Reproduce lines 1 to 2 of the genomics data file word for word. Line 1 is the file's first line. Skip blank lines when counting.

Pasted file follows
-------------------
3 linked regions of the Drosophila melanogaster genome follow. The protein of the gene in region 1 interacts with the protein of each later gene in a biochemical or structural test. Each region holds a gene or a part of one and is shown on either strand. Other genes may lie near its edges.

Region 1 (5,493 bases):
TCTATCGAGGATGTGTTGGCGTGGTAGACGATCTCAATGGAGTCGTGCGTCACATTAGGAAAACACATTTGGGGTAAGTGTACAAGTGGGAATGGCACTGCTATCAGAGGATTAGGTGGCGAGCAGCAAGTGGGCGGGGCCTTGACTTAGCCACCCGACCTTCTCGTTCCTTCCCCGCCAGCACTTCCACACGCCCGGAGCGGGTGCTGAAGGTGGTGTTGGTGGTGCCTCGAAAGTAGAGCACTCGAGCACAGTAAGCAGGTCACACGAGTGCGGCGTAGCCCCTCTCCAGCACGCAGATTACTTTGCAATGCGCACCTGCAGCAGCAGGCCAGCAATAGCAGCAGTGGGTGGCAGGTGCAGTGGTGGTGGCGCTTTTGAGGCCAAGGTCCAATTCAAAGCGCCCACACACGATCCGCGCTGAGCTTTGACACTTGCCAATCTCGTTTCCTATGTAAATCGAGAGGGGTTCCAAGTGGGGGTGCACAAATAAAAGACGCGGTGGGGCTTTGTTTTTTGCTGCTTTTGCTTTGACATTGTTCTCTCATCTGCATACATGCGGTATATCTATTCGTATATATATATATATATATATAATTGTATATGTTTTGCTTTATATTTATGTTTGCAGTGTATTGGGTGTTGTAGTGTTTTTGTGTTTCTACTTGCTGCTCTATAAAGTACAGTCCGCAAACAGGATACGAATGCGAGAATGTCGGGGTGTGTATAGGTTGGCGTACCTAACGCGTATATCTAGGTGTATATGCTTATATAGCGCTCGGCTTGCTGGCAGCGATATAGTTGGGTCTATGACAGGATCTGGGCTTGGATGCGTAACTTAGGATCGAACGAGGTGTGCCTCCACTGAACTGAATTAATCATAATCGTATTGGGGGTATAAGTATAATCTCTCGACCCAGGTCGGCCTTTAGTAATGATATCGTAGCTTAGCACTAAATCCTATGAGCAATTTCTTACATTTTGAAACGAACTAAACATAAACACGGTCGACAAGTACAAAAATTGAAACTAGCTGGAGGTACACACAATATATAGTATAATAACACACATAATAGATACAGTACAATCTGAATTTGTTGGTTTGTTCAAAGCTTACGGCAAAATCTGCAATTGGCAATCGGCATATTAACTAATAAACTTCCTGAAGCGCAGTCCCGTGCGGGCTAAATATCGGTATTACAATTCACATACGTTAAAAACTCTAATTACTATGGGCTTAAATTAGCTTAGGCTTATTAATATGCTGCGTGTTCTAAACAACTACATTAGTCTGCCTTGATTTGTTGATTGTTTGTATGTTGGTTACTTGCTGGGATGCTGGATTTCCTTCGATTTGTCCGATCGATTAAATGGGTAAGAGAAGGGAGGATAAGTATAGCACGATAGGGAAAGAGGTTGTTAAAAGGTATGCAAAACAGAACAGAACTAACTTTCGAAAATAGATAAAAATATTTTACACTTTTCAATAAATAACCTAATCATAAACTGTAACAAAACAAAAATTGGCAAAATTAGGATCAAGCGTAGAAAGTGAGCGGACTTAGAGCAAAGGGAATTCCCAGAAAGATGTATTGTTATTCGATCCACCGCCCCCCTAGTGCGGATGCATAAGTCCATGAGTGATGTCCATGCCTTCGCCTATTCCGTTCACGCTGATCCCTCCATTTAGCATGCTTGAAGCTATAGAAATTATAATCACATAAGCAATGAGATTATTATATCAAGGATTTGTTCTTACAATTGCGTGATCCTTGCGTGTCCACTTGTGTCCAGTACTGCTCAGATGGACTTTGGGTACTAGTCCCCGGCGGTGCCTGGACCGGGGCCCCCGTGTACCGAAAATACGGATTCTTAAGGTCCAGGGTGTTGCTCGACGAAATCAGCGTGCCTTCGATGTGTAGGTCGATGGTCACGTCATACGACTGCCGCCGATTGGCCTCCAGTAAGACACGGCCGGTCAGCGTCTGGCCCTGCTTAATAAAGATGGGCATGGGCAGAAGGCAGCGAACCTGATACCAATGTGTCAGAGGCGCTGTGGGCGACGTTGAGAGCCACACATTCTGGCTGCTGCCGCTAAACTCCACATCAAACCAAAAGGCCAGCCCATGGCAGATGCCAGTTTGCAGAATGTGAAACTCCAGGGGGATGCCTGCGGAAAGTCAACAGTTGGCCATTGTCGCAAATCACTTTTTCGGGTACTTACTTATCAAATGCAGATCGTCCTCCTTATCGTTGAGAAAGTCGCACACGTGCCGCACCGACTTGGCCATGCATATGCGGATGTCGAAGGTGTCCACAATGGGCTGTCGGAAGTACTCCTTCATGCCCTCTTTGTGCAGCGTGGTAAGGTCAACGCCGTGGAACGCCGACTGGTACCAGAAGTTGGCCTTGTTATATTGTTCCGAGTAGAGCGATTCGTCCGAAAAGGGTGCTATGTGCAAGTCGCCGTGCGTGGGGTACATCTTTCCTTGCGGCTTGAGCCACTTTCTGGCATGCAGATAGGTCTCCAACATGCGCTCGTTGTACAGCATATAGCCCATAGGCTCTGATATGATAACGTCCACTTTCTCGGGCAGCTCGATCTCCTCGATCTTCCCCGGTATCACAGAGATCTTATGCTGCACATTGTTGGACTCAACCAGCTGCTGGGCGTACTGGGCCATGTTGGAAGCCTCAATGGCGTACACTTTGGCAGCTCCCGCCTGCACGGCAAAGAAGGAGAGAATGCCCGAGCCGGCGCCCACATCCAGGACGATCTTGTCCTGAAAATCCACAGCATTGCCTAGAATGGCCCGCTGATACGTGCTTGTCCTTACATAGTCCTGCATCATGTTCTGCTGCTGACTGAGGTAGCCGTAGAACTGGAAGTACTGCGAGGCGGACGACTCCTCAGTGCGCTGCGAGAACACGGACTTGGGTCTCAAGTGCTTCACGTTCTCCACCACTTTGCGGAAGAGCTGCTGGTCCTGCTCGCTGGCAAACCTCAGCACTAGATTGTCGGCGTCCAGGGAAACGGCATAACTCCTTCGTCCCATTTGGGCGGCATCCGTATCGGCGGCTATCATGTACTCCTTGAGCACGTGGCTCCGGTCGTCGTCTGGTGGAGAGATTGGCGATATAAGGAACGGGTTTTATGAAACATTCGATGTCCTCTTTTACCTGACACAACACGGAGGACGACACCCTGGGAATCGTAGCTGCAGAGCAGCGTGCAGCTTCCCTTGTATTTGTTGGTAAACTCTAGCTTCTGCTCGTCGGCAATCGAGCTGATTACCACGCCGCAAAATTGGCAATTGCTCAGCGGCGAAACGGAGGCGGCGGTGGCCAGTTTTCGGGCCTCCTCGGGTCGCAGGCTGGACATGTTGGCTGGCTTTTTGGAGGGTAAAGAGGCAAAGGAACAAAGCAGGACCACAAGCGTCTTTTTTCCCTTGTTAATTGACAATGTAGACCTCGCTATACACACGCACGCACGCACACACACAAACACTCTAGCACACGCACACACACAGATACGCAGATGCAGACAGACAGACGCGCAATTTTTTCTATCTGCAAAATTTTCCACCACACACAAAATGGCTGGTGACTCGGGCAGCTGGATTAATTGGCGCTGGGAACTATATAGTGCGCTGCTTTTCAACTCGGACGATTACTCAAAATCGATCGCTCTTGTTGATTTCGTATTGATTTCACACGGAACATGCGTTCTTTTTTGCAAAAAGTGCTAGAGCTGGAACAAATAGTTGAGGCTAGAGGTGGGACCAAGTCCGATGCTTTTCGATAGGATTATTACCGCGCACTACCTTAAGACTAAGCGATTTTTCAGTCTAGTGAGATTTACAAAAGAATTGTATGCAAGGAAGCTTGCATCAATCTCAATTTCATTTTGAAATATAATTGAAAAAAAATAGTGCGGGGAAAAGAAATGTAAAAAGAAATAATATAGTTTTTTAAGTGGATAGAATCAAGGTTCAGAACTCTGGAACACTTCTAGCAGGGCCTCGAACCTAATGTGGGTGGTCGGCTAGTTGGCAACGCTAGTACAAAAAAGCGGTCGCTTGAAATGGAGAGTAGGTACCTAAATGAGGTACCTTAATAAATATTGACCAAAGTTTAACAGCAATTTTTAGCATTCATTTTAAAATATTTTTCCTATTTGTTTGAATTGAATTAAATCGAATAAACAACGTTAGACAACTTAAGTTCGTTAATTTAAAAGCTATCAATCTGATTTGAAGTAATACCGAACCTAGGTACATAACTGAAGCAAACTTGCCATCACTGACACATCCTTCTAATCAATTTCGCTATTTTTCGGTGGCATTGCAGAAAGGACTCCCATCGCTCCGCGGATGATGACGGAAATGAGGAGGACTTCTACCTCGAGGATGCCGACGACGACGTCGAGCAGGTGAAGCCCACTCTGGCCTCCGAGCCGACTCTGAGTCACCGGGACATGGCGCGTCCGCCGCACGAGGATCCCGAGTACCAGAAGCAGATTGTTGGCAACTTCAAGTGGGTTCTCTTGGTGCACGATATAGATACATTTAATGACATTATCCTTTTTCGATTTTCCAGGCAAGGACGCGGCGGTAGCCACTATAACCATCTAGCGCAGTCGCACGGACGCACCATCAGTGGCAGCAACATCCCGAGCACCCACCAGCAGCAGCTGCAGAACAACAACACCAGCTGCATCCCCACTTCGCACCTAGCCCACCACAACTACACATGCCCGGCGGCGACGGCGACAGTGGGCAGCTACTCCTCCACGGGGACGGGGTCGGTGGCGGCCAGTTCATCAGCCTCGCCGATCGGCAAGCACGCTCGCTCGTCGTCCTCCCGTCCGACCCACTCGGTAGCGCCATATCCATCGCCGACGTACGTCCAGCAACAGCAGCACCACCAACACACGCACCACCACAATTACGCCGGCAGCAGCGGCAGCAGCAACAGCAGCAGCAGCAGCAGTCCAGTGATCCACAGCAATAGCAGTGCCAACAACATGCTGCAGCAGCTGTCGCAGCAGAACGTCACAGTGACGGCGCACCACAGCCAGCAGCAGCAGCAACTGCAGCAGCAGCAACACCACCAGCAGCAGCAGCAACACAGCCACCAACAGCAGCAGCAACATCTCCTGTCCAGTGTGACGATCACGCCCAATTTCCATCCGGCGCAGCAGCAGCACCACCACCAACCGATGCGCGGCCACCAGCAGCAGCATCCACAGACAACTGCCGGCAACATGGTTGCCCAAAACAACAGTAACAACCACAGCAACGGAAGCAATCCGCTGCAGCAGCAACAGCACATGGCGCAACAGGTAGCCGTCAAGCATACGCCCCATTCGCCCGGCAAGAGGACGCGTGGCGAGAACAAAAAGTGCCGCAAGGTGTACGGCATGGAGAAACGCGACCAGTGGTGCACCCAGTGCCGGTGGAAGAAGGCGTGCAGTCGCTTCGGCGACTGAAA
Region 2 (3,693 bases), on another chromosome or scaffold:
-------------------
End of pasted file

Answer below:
3 linked regions of the Drosophila melanogaster genome follow. The protein of the gene in region 1 interacts with the protein of each later gene in a biochemical or structural test. Each region holds a gene or a part of one and is shown on either strand. Other genes may lie near its edges.

Region 1 (5,493 bases):